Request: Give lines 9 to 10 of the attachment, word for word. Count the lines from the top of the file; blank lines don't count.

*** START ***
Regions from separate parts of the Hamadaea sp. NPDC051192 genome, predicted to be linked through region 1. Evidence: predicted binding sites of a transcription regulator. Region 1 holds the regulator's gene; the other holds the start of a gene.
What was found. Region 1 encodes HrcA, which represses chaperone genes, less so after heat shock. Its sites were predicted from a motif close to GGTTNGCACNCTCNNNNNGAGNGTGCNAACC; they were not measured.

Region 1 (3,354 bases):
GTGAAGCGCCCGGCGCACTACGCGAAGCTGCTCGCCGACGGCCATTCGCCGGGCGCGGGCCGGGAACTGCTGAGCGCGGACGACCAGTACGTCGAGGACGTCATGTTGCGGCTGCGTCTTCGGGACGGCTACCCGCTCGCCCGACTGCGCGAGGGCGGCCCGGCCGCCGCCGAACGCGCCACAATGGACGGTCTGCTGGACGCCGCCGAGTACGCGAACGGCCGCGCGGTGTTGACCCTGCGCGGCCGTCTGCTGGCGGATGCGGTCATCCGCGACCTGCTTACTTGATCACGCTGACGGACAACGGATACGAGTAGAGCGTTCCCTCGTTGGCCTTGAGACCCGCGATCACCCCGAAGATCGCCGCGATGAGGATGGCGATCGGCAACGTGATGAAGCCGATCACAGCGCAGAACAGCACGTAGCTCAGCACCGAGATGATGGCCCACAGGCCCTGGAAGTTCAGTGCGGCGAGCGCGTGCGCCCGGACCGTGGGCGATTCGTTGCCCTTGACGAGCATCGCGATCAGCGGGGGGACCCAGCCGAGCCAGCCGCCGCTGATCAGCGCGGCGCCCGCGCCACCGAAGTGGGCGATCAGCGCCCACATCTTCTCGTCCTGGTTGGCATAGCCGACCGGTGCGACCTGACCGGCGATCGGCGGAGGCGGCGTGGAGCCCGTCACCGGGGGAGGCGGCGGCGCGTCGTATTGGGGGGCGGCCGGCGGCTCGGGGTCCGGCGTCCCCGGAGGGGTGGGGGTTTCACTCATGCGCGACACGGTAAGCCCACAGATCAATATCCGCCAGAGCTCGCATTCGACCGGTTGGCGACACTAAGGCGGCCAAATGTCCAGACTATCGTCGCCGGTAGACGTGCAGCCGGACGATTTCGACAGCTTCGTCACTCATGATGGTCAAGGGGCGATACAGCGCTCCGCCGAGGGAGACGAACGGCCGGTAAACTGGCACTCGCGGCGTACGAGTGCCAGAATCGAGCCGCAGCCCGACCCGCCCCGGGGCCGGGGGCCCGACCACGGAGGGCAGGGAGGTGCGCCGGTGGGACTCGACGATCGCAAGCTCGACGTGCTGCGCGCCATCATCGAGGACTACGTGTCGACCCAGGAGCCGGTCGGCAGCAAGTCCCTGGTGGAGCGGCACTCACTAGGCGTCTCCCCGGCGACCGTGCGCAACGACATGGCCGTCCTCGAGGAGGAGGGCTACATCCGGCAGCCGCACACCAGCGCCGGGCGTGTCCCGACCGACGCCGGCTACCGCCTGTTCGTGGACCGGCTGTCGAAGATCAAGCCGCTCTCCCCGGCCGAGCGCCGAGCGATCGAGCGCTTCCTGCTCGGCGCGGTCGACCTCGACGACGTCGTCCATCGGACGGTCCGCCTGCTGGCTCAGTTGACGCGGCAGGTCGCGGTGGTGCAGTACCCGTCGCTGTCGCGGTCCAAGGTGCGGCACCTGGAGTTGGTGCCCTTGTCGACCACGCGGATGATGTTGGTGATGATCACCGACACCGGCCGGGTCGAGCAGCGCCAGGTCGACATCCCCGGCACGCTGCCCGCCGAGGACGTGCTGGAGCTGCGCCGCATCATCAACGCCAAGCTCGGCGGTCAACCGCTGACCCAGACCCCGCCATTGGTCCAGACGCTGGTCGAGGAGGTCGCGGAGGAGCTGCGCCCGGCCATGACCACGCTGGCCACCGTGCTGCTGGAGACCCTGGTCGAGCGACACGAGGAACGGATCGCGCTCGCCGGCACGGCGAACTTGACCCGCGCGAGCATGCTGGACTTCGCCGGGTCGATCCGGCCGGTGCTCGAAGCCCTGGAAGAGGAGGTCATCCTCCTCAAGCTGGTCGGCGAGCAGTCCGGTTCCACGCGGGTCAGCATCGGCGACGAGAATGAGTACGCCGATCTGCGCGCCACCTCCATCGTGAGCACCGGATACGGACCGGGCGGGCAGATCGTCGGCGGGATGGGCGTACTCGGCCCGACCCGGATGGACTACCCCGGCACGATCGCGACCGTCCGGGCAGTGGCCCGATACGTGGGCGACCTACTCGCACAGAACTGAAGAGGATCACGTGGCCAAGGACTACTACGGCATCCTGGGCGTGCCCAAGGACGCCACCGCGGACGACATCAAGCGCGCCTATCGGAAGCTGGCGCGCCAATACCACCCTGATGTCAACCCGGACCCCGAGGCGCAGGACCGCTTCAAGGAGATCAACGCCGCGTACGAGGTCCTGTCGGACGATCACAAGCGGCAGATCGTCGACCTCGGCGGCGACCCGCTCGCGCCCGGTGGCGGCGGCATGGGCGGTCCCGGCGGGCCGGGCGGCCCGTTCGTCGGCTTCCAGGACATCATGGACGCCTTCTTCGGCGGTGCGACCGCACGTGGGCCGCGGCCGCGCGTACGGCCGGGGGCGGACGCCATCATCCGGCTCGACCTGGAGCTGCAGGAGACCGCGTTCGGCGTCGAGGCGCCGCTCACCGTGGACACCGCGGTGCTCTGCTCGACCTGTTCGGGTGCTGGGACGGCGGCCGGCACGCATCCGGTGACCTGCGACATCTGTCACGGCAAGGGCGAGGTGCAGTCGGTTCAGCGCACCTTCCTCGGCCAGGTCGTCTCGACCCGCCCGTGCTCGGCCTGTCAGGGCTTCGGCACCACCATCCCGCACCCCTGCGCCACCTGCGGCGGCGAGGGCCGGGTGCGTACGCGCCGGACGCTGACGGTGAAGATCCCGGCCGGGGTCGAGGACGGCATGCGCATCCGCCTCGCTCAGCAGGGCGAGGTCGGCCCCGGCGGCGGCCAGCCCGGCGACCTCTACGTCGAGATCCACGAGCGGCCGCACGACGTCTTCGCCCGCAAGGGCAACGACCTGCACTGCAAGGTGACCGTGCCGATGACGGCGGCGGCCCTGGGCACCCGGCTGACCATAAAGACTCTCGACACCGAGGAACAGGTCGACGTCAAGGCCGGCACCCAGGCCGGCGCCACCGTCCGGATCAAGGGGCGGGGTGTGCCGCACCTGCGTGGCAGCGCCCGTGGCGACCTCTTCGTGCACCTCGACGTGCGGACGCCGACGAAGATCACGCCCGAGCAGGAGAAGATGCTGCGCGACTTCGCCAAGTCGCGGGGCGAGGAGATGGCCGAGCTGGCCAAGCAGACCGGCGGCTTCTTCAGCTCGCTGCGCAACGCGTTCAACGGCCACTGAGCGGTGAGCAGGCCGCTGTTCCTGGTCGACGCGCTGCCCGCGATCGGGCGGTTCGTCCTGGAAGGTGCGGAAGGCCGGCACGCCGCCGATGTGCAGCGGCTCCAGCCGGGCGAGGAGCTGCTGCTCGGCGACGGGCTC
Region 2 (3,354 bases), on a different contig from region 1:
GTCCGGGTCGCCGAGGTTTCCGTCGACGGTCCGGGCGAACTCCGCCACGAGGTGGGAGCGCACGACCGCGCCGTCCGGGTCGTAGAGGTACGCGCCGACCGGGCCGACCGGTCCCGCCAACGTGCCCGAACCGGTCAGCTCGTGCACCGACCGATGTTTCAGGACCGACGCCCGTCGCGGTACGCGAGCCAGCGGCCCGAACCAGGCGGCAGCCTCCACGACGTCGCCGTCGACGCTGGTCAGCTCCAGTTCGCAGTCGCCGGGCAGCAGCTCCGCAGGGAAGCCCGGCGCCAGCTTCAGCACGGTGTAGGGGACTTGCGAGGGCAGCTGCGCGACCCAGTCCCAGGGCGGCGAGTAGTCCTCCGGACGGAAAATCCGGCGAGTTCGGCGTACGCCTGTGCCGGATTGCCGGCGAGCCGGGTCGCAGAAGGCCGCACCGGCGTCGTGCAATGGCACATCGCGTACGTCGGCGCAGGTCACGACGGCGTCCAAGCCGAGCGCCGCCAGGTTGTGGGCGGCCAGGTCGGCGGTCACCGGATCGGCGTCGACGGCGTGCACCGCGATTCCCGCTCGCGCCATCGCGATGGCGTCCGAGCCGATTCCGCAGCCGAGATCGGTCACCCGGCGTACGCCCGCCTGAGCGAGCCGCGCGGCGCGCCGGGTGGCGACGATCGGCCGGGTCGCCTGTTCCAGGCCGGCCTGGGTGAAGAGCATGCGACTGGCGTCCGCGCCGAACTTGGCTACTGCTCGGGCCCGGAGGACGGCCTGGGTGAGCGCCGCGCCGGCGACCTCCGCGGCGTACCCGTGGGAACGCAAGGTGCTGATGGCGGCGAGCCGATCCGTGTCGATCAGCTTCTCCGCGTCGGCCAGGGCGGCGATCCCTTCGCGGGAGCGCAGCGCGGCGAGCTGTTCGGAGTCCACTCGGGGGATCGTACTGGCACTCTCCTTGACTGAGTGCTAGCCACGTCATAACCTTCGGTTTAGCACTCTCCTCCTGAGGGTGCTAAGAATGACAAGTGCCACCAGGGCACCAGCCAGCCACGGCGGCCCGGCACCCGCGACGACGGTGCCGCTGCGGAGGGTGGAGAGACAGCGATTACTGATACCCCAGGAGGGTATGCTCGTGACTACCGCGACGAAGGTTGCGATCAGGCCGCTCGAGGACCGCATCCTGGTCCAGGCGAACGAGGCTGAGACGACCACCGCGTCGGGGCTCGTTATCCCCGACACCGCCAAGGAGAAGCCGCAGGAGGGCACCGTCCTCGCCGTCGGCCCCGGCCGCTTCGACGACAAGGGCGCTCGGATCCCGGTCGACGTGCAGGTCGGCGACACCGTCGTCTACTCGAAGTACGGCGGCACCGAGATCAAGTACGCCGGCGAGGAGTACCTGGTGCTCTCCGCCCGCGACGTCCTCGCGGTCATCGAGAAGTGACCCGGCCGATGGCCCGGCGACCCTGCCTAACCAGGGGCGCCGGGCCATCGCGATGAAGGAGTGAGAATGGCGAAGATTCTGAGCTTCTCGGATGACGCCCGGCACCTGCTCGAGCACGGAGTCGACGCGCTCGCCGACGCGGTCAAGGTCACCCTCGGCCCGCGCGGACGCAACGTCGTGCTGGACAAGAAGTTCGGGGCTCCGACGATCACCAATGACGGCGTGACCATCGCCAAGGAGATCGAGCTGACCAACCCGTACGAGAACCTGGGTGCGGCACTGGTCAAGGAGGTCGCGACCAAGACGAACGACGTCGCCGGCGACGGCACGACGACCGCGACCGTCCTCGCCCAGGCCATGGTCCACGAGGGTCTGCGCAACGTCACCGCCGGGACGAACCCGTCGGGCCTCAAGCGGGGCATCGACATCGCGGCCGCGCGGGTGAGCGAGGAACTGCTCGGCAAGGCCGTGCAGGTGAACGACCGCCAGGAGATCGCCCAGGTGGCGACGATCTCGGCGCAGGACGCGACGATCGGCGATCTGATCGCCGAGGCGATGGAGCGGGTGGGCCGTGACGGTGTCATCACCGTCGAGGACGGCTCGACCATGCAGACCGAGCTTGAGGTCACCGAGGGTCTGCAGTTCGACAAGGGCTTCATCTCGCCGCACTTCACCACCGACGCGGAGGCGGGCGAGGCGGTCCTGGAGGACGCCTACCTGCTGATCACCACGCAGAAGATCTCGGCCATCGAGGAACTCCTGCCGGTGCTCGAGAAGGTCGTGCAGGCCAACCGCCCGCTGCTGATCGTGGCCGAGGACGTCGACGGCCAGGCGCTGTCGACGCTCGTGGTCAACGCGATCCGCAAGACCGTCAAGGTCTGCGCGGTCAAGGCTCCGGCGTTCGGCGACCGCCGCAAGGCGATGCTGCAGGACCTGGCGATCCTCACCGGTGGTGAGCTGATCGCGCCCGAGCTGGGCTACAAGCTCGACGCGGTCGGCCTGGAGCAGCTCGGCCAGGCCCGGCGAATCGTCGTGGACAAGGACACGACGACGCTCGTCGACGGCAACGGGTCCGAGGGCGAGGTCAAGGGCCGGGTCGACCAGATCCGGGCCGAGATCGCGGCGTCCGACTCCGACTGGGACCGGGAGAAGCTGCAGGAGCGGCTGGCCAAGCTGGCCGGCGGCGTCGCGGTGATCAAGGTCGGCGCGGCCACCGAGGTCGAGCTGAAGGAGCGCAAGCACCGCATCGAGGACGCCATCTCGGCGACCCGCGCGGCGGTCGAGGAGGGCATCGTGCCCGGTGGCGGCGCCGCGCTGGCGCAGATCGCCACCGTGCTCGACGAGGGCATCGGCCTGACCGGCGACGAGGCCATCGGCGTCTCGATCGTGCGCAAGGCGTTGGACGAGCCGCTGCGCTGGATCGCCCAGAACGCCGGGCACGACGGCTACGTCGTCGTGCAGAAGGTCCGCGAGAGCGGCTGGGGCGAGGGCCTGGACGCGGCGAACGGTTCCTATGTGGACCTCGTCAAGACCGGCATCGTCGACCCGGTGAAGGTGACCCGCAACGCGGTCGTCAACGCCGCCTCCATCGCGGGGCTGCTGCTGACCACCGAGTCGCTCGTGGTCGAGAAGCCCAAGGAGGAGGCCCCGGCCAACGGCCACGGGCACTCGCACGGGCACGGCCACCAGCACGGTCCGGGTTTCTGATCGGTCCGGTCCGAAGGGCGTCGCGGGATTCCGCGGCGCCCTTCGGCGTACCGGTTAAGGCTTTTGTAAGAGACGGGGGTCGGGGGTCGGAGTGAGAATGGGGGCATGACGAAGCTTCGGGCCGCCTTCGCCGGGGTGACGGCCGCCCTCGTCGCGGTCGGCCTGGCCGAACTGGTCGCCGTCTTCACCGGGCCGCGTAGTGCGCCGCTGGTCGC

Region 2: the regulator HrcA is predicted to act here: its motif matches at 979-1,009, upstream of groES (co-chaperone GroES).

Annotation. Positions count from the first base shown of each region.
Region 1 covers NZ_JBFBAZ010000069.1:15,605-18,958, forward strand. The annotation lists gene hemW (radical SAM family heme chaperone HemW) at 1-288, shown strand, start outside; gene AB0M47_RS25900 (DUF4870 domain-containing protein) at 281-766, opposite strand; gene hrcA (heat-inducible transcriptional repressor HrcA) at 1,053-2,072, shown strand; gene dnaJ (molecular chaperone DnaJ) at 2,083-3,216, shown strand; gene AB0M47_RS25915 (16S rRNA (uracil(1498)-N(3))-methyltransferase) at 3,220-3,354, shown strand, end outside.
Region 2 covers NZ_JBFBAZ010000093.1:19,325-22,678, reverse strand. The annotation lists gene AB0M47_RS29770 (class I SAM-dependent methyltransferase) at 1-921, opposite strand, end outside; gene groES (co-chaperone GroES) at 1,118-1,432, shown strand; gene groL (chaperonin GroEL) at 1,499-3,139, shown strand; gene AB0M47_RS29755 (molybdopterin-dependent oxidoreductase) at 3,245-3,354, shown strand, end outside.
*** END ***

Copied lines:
Region 1 covers NZ_JBFBAZ010000069.1:15,605-18,958, forward strand. The annotation lists gene hemW (radical SAM family heme chaperone HemW) at 1-288, shown strand, start outside; gene AB0M47_RS25900 (DUF4870 domain-containing protein) at 281-766, opposite strand; gene hrcA (heat-inducible transcriptional repressor HrcA) at 1,053-2,072, shown strand; gene dnaJ (molecular chaperone DnaJ) at 2,083-3,216, shown strand; gene AB0M47_RS25915 (16S rRNA (uracil(1498)-N(3))-methyltransferase) at 3,220-3,354, shown strand, end outside.
Region 2 covers NZ_JBFBAZ010000093.1:19,325-22,678, reverse strand. The annotation lists gene AB0M47_RS29770 (class I SAM-dependent methyltransferase) at 1-921, opposite strand, end outside; gene groES (co-chaperone GroES) at 1,118-1,432, shown strand; gene groL (chaperonin GroEL) at 1,499-3,139, shown strand; gene AB0M47_RS29755 (molybdopterin-dependent oxidoreductase) at 3,245-3,354, shown strand, end outside.